Wind power surged past coal in Texas’ electricity mix for the first time in 2020, the latest sign of renewable energy’s rising prominence in America’s fossil fuel heartland.
Texas has been at the forefront of a surge in wind power construction across the U.S., pulling in tens of billions of dollars in capital investment over the past decade and rapidly expanding electricity generation from the fuel. Surging investment and job creation has helped the renewables sector win political backing in the state despite it being home to the country’s oil and gas sector.
Wind turbines generated nearly a quarter of Texas’ power in 2020, beating out coal’s roughly 18% share of the market, making it the second-largest source of generation in the state behind natural gas, according to data from the Electric Reliability Council of Texas (Ercot), the state’s main grid operator.
And the low carbon boom in Texas, by far the largest power producing state in the country with the second-largest population and a large base of oil refineries and petrochemical plants, looks set to gather pace from here.
Wind, solar and batteries combined make up about 95% of new generation capacity that project developers have proposed connecting to the grid in the coming years, according to Ercot.
President-elect Joe Biden has promised to deploy tens of thousands of new wind turbines and millions of new solar panels as part of a plan to put the U.S. on a path towards net-zero emissions in the electricity sector by 2035, a central pillar of his $2 trillion climate platform.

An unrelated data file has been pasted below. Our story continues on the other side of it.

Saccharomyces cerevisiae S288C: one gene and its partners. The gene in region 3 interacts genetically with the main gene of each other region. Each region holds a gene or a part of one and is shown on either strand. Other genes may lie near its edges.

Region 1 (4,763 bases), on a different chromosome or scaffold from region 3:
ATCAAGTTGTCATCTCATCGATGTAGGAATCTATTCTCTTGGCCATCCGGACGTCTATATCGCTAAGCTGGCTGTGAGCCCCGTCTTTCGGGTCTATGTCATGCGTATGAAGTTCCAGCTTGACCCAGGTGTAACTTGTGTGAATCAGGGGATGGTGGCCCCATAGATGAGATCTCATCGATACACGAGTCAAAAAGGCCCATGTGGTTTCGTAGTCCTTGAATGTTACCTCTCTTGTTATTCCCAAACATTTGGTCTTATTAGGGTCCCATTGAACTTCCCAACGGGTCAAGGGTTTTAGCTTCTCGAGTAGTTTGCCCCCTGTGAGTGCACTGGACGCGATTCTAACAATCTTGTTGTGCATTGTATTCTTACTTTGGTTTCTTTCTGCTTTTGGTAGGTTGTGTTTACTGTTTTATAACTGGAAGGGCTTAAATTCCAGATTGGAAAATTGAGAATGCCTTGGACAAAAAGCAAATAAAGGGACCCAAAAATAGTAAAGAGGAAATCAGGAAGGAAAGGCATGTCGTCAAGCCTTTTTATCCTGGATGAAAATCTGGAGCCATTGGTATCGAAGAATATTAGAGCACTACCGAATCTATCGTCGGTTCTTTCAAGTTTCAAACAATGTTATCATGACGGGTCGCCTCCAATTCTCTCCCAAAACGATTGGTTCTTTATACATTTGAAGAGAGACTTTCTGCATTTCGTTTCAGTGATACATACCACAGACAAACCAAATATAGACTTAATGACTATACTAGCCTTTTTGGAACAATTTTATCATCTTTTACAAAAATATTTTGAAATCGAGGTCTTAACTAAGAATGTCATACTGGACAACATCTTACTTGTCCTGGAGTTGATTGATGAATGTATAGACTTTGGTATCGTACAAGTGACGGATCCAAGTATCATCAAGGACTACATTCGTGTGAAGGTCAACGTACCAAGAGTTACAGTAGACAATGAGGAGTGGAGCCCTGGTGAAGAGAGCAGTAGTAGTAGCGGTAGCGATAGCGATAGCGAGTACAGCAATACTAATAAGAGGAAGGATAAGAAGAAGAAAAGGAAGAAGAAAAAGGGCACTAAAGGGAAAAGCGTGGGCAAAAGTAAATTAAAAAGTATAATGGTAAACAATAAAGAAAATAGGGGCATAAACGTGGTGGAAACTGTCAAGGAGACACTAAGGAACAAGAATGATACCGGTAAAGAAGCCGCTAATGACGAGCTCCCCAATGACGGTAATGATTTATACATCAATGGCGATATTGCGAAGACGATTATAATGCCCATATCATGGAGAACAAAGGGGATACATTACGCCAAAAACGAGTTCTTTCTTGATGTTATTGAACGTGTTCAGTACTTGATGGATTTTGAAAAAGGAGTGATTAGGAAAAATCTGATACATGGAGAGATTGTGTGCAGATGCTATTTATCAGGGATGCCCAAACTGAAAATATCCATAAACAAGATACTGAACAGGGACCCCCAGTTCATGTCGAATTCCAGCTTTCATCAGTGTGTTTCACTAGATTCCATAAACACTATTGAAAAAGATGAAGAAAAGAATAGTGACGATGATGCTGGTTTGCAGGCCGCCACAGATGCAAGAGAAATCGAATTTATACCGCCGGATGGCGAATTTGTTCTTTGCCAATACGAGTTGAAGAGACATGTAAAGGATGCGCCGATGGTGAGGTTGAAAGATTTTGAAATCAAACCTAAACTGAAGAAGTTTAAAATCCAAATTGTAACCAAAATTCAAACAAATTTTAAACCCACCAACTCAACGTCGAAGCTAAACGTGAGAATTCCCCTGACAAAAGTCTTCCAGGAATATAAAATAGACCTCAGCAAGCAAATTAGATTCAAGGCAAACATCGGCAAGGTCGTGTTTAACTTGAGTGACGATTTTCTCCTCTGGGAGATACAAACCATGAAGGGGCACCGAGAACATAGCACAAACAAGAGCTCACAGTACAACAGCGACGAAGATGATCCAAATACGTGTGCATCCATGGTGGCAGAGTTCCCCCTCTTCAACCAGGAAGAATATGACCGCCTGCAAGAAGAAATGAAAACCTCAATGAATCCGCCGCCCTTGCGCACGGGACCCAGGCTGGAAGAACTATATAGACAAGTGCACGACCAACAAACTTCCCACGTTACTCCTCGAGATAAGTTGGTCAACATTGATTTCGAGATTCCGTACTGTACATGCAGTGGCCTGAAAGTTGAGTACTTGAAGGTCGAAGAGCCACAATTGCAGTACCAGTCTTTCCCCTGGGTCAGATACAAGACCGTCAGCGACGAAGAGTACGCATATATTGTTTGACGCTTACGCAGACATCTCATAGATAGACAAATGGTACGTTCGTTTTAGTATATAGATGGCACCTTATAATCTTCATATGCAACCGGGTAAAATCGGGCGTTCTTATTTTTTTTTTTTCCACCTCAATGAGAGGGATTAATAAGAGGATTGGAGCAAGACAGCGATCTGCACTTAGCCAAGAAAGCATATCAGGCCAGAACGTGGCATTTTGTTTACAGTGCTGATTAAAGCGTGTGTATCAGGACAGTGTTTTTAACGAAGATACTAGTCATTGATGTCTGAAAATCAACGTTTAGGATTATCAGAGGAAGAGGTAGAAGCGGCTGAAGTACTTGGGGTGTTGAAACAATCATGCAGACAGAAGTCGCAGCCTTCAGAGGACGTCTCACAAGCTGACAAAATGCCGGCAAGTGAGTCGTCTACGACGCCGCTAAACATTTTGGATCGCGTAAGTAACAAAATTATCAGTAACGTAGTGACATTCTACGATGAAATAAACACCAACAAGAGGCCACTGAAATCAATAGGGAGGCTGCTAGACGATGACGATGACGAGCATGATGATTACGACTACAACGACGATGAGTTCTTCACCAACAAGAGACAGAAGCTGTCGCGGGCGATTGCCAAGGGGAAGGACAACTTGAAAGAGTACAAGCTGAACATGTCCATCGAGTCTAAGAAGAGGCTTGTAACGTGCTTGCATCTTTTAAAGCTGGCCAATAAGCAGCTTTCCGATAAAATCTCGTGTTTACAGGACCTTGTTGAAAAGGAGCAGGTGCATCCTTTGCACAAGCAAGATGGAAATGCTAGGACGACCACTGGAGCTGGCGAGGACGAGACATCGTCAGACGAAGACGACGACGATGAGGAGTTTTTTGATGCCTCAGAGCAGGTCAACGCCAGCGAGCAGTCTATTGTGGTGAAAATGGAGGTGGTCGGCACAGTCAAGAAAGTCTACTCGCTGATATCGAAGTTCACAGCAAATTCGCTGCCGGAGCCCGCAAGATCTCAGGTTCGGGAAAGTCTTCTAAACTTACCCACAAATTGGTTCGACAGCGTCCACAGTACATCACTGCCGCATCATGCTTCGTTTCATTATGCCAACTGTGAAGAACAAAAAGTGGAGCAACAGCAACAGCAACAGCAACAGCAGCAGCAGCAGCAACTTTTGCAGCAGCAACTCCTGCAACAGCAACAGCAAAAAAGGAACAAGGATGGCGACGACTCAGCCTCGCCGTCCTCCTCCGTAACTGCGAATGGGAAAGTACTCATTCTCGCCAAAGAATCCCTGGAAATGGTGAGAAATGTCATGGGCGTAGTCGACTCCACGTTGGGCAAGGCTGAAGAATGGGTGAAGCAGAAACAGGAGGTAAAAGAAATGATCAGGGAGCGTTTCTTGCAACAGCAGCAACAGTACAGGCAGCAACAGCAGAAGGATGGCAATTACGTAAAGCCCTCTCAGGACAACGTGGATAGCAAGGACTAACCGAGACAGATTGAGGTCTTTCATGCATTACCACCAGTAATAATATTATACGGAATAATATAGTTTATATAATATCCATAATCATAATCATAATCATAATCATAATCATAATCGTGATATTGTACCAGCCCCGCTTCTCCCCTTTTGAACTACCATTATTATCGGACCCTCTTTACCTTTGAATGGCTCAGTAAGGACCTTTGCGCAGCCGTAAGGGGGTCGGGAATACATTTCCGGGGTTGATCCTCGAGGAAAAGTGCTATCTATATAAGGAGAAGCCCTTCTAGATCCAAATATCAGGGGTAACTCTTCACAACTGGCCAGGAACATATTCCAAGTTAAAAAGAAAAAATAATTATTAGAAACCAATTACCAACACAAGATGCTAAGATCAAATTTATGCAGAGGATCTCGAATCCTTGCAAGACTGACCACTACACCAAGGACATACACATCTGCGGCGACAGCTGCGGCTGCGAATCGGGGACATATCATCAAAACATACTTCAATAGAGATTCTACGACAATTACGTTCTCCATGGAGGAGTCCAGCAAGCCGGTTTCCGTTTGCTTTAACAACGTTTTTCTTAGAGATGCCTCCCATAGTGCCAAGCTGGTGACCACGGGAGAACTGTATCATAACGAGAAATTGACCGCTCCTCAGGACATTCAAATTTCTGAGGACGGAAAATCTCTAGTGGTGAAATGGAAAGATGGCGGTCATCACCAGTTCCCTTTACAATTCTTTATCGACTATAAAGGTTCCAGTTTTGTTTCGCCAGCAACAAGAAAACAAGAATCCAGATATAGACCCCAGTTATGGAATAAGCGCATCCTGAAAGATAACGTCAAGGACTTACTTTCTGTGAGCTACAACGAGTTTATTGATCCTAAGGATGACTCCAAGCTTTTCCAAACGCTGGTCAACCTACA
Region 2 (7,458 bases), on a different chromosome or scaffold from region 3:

While wind toppling coal power in Texas helps in Biden’s efforts to green the American power grid, the stronghold of natural gas as the leading fuel in the electricity sector—it accounted for more than 40% of power generation—points to the difficulty the new president will have in achieving the net-zero target in just 15 years.
Curt Morgan, CEO of Vistra Energy, a big Texas-based power producer, told the Financial Times last month that replacing fossil fuels with renewables by 2035 would be “prohibitively expensive.”
Coal’s share of Texas’ power mix has fallen more than half from about 40% a decade ago, as the fuel has found itself under assault from cheap natural gas—the result of the boom in shale production—and from increasingly competitive renewables and tighter environmental regulations.
A number of Texas’ coal power plants have been retired in recent years, most recently American Electric Power’s Oklaunion facility in October. More could be forced out of business in the next couple of years as renewables capacity continues to muscle into the market, especially with solar power in the state now surging, argued a report last year from the Institute for Energy Economics and Financial Analysis.
“Coal-fired power generation in Texas, pummeled by clean, no-fuel-cost wind over the past 10 years, is about to be hit by a second wave of competition from renewables,” the report’s authors said.
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